Reef assessment team leader Dr. Melanie McField stresses the vital importance of protecting the Mesoamerican Reef:
By raising awareness about the natural beauty and conservation value of the Swan Islands, we can make it one of the jewels of Honduras' marine conservation portfolio.
The Swan Islands really need to have a higher level of conservation and enforcement. Hopefully by having Sylvia Earle, National Geographic and our regional monitoring team survey and photograph this beautiful place, we can raise awareness and attract conservation funding for the area. The wholeness of the terrestrial and marine ecosystems really makes these islands unique. There is still hope. We just have to work with our Honduran NGO colleagues and the government to figure out the details and receive funding for assistance and monitoring.
We can make a difference in the Swan Islands, so that it can reach its full conservation potential.
Sylvia Earle Alliance board member Shari Sant Plummer remains positive in light of the obviously overfished reefs:
I think the expedition was successful, although it was disappointing in terms of some of the things we saw. We went to see what sort of shape the reefs were in at Swan Island and we found out. It wasn't the answer we wanted but, unfortunately, that's more and more common around the globe. It's not really surprising that even as far away as the Swan Islands are from any kind of mainland, they're still hammered with overfishing. That was disappointing.
It also apparently has been hammered by hurricanes, so there is a good deal of resulting coral damage. And because there are no fish to keep the whole ecosystem healthy and resilient, the reefs are more vulnerable to natural damage caused by hurricanes.
Even in a reef that is suffering, as the Swan Islands are, you can still find some really incredible fish. Goliath grouper, tarpon, a trio of squid – all those discoveries were highlights for me... It's still a really beautiful place, well worth protecting, and if it could make a comeback, it would be an incredible place.
Kip Evans, Sylvia Earle Alliance expedition leader puts the voyage in perspective:
In planning our expedition to the Swan Islands, we were really diving into the unknown. When you undertake a voyage where little to no data exists, underwater images, or video footage, you have to paint that image for yourself. I painted an image filled with sharks, fish, and healthy corals. But as any explorer will tell you, dreams and reality can be much different. As much as I wanted to find a healthy oasis in the heart of the Caribbean, we found a reef stressed by overfishing and hurricanes. As a diver I'm disappointed, but as a conversationalist, I see an opportunity to help protect the Swan Islands before it's too late. My hope is that we will be able to take the images and data that we created through hours of underwater work and make a difference for the fish and corals of this area.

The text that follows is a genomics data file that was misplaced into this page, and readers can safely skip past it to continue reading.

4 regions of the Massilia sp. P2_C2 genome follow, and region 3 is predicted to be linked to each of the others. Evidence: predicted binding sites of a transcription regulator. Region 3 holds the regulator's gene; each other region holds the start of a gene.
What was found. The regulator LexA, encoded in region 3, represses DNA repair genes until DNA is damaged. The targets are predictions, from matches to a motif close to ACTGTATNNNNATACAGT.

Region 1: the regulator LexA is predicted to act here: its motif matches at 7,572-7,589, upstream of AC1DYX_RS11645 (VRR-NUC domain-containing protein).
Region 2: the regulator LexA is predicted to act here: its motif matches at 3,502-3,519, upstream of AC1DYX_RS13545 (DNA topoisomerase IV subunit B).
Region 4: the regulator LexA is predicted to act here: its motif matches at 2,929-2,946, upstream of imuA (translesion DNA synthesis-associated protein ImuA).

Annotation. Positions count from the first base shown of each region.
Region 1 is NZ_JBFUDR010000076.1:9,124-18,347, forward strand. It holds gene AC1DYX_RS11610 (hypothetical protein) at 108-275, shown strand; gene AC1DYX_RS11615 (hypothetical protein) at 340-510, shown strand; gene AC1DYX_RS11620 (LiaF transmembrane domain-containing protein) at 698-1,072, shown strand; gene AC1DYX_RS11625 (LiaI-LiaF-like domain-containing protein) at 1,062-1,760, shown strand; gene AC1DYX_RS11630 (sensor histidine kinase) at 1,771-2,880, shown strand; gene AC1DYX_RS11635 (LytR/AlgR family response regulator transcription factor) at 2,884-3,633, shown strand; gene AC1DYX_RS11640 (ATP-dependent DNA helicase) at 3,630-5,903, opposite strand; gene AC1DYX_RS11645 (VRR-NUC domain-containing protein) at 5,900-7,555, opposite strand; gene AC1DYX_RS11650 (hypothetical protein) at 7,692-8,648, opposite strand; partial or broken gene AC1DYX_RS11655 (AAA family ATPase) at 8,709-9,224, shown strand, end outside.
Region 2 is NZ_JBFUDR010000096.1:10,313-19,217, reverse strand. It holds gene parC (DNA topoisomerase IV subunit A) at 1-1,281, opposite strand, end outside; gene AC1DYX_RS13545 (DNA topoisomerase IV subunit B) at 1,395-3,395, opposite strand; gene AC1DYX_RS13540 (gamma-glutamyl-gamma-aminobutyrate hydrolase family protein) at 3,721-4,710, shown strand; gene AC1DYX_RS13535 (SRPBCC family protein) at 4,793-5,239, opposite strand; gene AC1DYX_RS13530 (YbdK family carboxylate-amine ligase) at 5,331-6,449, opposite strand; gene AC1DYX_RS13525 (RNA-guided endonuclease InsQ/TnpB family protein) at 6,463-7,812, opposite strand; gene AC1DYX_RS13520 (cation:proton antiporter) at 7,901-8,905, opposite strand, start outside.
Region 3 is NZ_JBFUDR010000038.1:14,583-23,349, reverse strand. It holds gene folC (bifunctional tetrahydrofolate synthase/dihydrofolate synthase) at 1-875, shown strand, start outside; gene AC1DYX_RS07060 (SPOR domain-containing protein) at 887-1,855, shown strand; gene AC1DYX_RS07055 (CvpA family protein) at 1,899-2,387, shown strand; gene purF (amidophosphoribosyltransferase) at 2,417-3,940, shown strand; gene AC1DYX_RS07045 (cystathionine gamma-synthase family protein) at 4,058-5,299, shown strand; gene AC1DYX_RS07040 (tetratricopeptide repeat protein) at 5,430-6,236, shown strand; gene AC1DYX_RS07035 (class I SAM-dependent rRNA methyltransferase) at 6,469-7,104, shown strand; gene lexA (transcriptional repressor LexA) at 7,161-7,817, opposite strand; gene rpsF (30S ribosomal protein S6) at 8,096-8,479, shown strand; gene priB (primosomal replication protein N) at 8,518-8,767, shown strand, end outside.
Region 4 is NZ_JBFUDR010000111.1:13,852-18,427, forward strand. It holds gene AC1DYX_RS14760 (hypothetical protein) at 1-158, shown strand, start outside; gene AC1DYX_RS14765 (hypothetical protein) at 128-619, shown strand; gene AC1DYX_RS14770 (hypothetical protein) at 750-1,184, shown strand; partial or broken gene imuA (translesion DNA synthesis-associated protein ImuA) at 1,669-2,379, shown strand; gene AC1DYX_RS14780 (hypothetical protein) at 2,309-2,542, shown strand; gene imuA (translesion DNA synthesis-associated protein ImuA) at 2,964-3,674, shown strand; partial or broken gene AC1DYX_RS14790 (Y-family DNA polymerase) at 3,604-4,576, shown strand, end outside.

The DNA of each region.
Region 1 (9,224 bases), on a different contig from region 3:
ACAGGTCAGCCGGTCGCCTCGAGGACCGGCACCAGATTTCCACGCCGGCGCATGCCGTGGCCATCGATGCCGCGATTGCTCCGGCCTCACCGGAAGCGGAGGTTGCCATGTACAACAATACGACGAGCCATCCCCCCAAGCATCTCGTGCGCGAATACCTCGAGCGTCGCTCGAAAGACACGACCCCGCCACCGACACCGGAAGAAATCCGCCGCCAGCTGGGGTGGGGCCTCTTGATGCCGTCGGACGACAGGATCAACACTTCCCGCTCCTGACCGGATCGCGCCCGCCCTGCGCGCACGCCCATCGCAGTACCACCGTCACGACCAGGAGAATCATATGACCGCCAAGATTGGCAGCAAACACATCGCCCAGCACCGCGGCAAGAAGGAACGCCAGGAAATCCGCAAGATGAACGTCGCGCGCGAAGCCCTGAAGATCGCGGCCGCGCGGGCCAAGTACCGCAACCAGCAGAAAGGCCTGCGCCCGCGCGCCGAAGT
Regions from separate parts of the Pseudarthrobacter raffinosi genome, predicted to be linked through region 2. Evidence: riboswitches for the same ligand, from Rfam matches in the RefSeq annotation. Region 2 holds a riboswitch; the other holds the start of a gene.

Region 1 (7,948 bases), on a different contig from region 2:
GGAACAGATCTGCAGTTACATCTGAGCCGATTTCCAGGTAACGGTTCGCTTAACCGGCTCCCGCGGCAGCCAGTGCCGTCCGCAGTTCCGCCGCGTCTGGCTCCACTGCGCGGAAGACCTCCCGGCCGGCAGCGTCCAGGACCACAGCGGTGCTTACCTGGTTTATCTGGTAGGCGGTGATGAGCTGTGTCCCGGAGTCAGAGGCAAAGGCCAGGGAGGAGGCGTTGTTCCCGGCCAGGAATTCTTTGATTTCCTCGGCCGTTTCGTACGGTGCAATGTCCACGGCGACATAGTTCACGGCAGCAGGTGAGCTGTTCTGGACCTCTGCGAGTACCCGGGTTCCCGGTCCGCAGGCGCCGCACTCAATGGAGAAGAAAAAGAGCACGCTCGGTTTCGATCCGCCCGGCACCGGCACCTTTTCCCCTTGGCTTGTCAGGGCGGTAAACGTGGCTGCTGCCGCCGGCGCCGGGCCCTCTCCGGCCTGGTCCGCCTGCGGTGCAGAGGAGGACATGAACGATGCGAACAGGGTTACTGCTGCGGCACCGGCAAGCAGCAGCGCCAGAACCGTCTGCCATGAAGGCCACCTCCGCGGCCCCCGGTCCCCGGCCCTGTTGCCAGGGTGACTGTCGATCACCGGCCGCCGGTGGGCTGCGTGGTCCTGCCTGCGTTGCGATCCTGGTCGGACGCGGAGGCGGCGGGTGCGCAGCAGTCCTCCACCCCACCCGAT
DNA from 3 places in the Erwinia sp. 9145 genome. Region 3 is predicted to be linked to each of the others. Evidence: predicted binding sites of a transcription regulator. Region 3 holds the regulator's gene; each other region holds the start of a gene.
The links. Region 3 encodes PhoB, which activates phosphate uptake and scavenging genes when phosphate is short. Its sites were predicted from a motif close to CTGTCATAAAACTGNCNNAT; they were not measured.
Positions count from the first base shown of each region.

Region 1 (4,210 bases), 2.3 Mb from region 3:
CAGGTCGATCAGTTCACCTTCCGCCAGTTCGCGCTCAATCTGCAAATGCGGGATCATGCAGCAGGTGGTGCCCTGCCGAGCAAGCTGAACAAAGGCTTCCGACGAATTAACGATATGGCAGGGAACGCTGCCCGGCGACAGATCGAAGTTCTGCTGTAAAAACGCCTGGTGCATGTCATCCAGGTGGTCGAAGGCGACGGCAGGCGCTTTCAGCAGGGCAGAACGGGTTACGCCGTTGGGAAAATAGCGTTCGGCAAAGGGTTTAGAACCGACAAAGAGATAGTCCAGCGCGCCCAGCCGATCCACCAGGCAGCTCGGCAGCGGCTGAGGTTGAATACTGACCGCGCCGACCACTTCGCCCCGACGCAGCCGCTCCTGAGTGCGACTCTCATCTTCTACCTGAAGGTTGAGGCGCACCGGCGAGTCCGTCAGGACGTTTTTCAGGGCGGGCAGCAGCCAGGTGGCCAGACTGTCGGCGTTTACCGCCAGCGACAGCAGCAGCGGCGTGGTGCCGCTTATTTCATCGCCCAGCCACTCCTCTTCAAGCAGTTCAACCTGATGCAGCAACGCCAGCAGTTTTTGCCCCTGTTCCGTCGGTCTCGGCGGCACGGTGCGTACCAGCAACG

The expedition team moves into the next phase of their voyage today, looking at other areas in the Honduran Bay Islands in desperate need of preservation, including the Cordelia Banks.
Using the unique hashtag #hopespots, Earle will continue to post real-time content from the expedition, including photos, blogs and video, on Twitter @bluerules and on her Friends of Dr. Sylvia Earle.
Earle and her team are also encouraging the public to join them in taking action to protect this hope spot – and others in need of MPA status – by logging on to their website – www.sylviaearlealliance.org – where they can donate to local conservation efforts aimed at safeguarding the Mesoamerican Reef.
Continue to visit The Huffington Post Green for exclusive photos from the Mission Blue expedition led by Dr. Sylvia Earle.